That’s simple, if the Army and the EPA can’t finalize rules regarding the definition of protected water under the Clean Water Act, there’s no clean water? This unpleasant notion was also put forward by Senator Roger Wicker (R-MS), and  Senator Roy Blunt (R-MO).

It’s rather difficult to imagine a bill intended to encourage hunting and fishing including a proposal to allow more pollution of hunting and fishing realms. However, several Republican Senators managed to do it.  This “Polluted Waters Act of 2014″ didn’t quite mesh with Senator Cardin’s (D-DE) amendment to enact the National Fish Habitat Action Plan.  Nor does it seem particularly appealing to someone like myself who thoroughly enjoys fly fishing — imagine all the fun of standing in a mountain stream watching what gray slime doesn’t attach to the waders float along downstream?

Senator Lisa Murkowski (R-AK) was disappointed there wasn’t an “amendment process,” [The Hill] but with the “Second Amendment Solutions” attached, and the specter of the Dirty Water Fishing Act of 2014 included, we shouldn’t be too disappointed that this little bill didn’t make it past the Senate Obstruction Machine.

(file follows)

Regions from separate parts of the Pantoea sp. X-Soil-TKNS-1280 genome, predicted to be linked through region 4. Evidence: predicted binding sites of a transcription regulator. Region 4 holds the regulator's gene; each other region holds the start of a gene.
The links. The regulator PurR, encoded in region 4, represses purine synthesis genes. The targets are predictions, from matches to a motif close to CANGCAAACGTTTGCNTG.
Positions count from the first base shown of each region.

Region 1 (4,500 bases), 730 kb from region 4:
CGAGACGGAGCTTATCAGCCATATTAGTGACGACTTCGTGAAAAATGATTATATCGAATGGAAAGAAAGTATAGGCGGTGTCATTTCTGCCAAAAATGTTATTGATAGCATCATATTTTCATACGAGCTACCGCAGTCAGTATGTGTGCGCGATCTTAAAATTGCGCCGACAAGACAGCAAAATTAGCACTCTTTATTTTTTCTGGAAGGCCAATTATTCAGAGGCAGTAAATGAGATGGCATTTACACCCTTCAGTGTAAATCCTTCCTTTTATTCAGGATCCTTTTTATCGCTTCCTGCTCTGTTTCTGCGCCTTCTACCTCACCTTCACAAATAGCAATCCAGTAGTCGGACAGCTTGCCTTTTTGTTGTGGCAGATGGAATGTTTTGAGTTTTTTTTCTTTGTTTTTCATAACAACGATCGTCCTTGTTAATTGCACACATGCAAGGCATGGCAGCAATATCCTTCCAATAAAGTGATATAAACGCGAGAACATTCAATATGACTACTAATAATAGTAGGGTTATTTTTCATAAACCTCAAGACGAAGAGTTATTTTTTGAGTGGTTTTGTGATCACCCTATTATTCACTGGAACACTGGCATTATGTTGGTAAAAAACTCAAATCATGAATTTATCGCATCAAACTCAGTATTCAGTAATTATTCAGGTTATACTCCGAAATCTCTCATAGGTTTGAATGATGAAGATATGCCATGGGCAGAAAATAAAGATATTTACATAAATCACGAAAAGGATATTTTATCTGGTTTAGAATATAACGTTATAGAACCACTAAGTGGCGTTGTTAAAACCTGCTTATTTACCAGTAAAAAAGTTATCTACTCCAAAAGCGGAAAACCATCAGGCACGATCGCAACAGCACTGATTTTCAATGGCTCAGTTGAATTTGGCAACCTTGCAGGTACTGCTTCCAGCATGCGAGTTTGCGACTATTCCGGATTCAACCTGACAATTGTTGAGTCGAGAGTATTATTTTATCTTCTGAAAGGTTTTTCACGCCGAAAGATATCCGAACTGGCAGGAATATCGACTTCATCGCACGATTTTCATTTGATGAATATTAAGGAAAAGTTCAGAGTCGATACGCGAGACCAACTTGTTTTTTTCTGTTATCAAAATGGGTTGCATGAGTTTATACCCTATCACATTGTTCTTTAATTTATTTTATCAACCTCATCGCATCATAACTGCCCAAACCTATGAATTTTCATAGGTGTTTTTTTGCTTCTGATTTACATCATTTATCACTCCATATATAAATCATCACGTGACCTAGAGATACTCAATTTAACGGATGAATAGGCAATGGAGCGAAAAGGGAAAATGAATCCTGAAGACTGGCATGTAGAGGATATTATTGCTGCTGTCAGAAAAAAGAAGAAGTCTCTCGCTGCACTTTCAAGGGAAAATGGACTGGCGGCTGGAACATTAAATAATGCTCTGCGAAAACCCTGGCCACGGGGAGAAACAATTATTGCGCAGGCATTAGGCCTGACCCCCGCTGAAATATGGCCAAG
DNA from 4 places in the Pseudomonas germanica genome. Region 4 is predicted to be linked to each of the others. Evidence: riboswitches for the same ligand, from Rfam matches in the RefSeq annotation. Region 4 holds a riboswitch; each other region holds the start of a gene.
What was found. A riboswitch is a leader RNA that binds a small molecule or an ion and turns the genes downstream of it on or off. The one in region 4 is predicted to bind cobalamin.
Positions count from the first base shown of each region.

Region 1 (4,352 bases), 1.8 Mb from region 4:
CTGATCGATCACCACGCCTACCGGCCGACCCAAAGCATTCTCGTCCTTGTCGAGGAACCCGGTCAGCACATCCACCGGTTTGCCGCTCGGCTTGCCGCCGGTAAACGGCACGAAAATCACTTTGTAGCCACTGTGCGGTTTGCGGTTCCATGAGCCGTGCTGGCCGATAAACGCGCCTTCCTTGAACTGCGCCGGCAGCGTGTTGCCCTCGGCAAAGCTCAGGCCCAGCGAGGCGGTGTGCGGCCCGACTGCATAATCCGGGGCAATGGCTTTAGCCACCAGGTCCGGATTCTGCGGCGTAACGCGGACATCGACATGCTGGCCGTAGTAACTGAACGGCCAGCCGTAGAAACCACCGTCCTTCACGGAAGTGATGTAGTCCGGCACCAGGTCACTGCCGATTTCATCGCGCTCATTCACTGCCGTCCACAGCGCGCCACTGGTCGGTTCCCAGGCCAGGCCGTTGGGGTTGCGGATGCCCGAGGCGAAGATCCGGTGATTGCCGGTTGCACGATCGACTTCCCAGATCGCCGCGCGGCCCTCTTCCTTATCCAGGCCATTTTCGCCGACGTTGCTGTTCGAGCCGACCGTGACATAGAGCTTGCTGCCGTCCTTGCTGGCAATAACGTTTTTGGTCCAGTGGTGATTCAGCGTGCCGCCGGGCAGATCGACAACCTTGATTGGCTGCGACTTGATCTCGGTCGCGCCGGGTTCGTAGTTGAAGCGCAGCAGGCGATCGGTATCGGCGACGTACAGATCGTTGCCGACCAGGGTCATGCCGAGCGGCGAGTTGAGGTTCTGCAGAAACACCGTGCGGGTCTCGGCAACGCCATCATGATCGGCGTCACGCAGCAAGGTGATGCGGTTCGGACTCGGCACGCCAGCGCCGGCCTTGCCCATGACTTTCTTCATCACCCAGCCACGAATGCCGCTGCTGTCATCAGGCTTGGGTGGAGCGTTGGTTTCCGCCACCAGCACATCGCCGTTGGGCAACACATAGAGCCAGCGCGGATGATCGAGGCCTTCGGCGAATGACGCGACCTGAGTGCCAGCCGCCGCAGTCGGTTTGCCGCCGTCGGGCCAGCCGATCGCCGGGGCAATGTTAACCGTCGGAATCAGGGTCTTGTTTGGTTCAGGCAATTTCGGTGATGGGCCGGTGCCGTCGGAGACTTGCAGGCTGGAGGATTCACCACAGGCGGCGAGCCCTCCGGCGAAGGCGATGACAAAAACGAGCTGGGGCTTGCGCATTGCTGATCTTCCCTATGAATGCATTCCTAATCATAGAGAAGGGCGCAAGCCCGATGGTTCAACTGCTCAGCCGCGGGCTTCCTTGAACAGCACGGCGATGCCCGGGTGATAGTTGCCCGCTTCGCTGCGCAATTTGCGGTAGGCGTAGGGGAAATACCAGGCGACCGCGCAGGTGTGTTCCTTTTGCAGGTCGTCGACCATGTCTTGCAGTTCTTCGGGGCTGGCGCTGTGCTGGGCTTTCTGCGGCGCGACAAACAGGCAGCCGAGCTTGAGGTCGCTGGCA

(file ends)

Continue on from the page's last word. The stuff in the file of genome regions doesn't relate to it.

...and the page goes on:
It would have been nice if the hunters could have gotten their duck stamps online…

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Filed under Congress, ecology, Gun Issues, Heller, Nevada politics, Politics

Heller Rides (His Hobby Horse) Again

Hobby HorseThe U.S. Senate voted Tuesday evening on a cloture motion to stop the Republican filibuster of H.R. 4660, (Commerce, Justice, Science, and Related Agencies Appropriations Act, 2015 ) and the cloture motion was agreed to on a 95-3 vote.  The three Republicans voting to sustain the filibuster?  Paul (R-KY), Lee (R-UT), and Nevada’s own Dean Heller (R-NV). [roll call 200]

And, why might he have done this? Perhaps we have the answer in the following statement posted to Senator Heller’s web site: